Wednesday, July 2, 2014

Why I Farm: Back Acres Farm

What is the significance of your farm’s name—Back Acres Farm in Brown County/Georgetown?
We live in an original log cabin that settlers lived in at the end of a very long lane which is 2/10th of a mile long. We make wine for ourselves and we needed to have a name to print on the labels.
Back Acre Farms was selected due to this long lane but it is also playful because it represents our back aches from farming. In fact, our mailbox has a hunched over farmer with a pitchfork in his hand. We’ve been farming since 1979; my husband always wanted to farm since he came from a family of farmers.

Displaying photo 1 (3).jpgWhat do you grow on your farm?
We grow a wide range of produce including tomatoes, zucchini, squash, beans, cucumbers, asparagus, sweet corn, peppers and strawberries. We do a fair amount of canning and sell those products too. We also make pickles and relishes and goetta, yogurt, granola, cottage cheese, and sweet Italian meatballs. We have 30-35 cows of all ages and upwards of 300 chickens---although we’ve lost some to the hawks who have gotten into the pens. We pay a USDA facility to “harvest” (or slaughter) our animals. We purchase our chickens from a special supplier in Pennsylvania so they are not de-beaked which is important to deter cannibalism. Our eggs are pasteurized and chickens are not fed antibiotics.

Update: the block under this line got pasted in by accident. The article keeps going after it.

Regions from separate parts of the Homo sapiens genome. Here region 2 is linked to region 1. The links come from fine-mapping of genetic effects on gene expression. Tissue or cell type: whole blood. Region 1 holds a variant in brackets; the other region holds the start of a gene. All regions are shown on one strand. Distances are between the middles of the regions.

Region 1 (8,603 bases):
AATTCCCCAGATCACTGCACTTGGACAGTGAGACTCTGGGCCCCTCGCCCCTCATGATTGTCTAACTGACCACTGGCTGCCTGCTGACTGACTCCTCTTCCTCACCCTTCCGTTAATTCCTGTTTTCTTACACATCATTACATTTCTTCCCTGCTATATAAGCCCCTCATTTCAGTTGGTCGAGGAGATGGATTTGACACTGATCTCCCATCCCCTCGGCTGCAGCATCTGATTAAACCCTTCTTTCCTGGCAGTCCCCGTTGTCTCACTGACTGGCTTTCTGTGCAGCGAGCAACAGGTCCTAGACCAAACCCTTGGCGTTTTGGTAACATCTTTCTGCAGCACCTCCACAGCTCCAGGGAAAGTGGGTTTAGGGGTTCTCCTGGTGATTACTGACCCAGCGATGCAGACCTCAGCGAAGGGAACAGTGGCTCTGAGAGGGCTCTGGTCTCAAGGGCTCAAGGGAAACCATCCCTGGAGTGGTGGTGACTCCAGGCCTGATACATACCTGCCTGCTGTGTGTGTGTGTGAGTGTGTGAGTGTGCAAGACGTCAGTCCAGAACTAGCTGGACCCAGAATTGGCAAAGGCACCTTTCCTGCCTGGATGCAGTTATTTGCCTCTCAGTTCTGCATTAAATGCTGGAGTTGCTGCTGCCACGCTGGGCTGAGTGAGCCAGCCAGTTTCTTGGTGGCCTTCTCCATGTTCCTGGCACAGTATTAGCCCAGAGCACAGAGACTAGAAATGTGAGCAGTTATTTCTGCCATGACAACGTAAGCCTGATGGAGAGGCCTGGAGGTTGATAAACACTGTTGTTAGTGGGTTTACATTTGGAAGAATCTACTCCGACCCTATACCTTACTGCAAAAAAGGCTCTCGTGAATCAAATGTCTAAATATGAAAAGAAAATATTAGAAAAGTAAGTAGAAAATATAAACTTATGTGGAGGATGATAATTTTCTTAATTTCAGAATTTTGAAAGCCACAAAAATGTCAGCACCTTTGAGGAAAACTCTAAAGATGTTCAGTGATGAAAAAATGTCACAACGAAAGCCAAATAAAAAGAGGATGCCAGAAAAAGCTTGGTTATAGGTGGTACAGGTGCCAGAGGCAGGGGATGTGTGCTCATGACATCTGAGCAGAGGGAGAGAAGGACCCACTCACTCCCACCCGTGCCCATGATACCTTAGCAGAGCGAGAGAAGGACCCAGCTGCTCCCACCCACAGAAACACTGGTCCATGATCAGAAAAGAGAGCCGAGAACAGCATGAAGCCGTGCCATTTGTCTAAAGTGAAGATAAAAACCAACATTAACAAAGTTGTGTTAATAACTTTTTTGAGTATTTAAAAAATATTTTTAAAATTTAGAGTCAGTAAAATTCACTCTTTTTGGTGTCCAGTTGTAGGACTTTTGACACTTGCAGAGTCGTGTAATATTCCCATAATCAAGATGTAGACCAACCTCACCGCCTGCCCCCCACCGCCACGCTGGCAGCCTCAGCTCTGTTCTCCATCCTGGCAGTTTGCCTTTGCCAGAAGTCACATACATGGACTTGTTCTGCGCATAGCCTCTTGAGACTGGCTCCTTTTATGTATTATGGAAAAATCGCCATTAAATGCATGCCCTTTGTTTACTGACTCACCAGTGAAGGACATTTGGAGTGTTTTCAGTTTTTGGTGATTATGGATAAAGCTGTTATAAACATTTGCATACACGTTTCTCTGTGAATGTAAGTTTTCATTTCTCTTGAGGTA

What do you wish people knew about farming?
We wish people understood how much work was involved and also the expense. We bought our job for $200k in the 70s. Tractors are expensive--$12k used up to $75k for a new piece of equipment. We just bought a potato planter and we really questioned whether we would reap the benefit when selling potatoes but we’re getting older and we can’t do without it. The cost to pay someone to grind our feed is high. We need to make a living and it has to be profitable for us. We do Home Delivery in Anderson, Pleasant Ridge and Northern Kentucky. We go to the Farmer’s Market in Northside on Wednesday and College Hill on Thursday.

For us: Life is work. Work is life. We never get away from our work. It is always there. Yes, there are days when I hate it and would like to go to work in air conditioning and leave my work behind. Last night I got up at 3 a.m. to finish yogurt and switch laundry. Food preparation takes a lot of time.
It takes dedication and effort to grow without pesticides or chemicals. We could grow soybeans or GMO corn but we prefer grass-based farming. Grass-fed meat is healthier for you. It is higher in omega-3 which is good for you. We are not conventional farmers; we don’t use sprays. We even quit going to local farmers’ meetings because our approach is different. We take a lot of time to really nourish the soil itself. Healthy soil = healthy animal = healthy people. Feeding the soil so it has nutrients is really important for keeping fields in good shape. We actually put mineral salt from the South in the ground and drinking water for healthy animals. Our chickens and hogs are fed organic vegetables and raw milk and grass. Jim grinds the feed fresh weekly. We purchased Herd Shares so it is legal to drink milk from our own farm.
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What are your future plans?
We will keep doing what we are doing as long as we can. We will try to expand the business slightly, but we continue to offer Meat, Eggs, and Produce. Word-of-mouth is our best advertising. 

What social media do you have?
My son created Back Acres Facebookpage

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